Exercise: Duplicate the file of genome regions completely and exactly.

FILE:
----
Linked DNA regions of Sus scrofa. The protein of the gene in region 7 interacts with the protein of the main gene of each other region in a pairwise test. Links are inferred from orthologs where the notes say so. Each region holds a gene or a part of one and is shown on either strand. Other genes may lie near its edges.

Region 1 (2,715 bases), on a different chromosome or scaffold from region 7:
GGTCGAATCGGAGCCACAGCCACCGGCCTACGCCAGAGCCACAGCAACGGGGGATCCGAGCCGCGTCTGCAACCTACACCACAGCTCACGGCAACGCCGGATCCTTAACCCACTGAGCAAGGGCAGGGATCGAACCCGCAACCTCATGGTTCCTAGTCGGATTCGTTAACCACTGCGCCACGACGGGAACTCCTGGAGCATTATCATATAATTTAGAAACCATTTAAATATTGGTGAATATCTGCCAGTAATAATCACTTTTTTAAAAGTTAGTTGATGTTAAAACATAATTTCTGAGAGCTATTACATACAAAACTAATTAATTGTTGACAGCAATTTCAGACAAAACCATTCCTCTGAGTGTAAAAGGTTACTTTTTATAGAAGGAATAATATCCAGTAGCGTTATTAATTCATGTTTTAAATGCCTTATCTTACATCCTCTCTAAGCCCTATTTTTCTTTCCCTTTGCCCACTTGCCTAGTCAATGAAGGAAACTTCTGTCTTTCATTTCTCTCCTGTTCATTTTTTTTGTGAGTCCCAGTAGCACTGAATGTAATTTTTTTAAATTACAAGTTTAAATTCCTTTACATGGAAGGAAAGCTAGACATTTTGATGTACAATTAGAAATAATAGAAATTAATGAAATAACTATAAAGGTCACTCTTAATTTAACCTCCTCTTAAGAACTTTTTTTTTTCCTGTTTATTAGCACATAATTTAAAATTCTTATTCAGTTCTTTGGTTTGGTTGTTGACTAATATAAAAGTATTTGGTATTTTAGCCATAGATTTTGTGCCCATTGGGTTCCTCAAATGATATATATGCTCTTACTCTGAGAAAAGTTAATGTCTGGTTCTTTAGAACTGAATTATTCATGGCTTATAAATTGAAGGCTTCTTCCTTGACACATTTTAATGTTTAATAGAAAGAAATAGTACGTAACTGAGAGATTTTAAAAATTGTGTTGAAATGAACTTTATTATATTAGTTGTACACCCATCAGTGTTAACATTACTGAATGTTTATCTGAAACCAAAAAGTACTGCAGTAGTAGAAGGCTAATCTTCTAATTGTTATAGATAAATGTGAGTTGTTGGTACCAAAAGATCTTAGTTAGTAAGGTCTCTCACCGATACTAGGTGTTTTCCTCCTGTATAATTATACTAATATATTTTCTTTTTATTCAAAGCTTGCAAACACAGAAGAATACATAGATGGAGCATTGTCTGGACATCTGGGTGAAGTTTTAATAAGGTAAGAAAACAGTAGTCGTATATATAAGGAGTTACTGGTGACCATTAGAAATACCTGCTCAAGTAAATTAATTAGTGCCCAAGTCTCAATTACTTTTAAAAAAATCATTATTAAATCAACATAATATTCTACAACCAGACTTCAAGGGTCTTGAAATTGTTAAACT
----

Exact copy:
Linked DNA regions of Sus scrofa. The protein of the gene in region 7 interacts with the protein of the main gene of each other region in a pairwise test. Links are inferred from orthologs where the notes say so. Each region holds a gene or a part of one and is shown on either strand. Other genes may lie near its edges.

Region 1 (2,715 bases), on a different chromosome or scaffold from region 7:
GGTCGAATCGGAGCCACAGCCACCGGCCTACGCCAGAGCCACAGCAACGGGGGATCCGAGCCGCGTCTGCAACCTACACCACAGCTCACGGCAACGCCGGATCCTTAACCCACTGAGCAAGGGCAGGGATCGAACCCGCAACCTCATGGTTCCTAGTCGGATTCGTTAACCACTGCGCCACGACGGGAACTCCTGGAGCATTATCATATAATTTAGAAACCATTTAAATATTGGTGAATATCTGCCAGTAATAATCACTTTTTTAAAAGTTAGTTGATGTTAAAACATAATTTCTGAGAGCTATTACATACAAAACTAATTAATTGTTGACAGCAATTTCAGACAAAACCATTCCTCTGAGTGTAAAAGGTTACTTTTTATAGAAGGAATAATATCCAGTAGCGTTATTAATTCATGTTTTAAATGCCTTATCTTACATCCTCTCTAAGCCCTATTTTTCTTTCCCTTTGCCCACTTGCCTAGTCAATGAAGGAAACTTCTGTCTTTCATTTCTCTCCTGTTCATTTTTTTTGTGAGTCCCAGTAGCACTGAATGTAATTTTTTTAAATTACAAGTTTAAATTCCTTTACATGGAAGGAAAGCTAGACATTTTGATGTACAATTAGAAATAATAGAAATTAATGAAATAACTATAAAGGTCACTCTTAATTTAACCTCCTCTTAAGAACTTTTTTTTTTCCTGTTTATTAGCACATAATTTAAAATTCTTATTCAGTTCTTTGGTTTGGTTGTTGACTAATATAAAAGTATTTGGTATTTTAGCCATAGATTTTGTGCCCATTGGGTTCCTCAAATGATATATATGCTCTTACTCTGAGAAAAGTTAATGTCTGGTTCTTTAGAACTGAATTATTCATGGCTTATAAATTGAAGGCTTCTTCCTTGACACATTTTAATGTTTAATAGAAAGAAATAGTACGTAACTGAGAGATTTTAAAAATTGTGTTGAAATGAACTTTATTATATTAGTTGTACACCCATCAGTGTTAACATTACTGAATGTTTATCTGAAACCAAAAAGTACTGCAGTAGTAGAAGGCTAATCTTCTAATTGTTATAGATAAATGTGAGTTGTTGGTACCAAAAGATCTTAGTTAGTAAGGTCTCTCACCGATACTAGGTGTTTTCCTCCTGTATAATTATACTAATATATTTTCTTTTTATTCAAAGCTTGCAAACACAGAAGAATACATAGATGGAGCATTGTCTGGACATCTGGGTGAAGTTTTAATAAGGTAAGAAAACAGTAGTCGTATATATAAGGAGTTACTGGTGACCATTAGAAATACCTGCTCAAGTAAATTAATTAGTGCCCAAGTCTCAATTACTTTTAAAAAAATCATTATTAAATCAACATAATATTCTACAACCAGACTTCAAGGGTCTTGAAATTGTTAAACT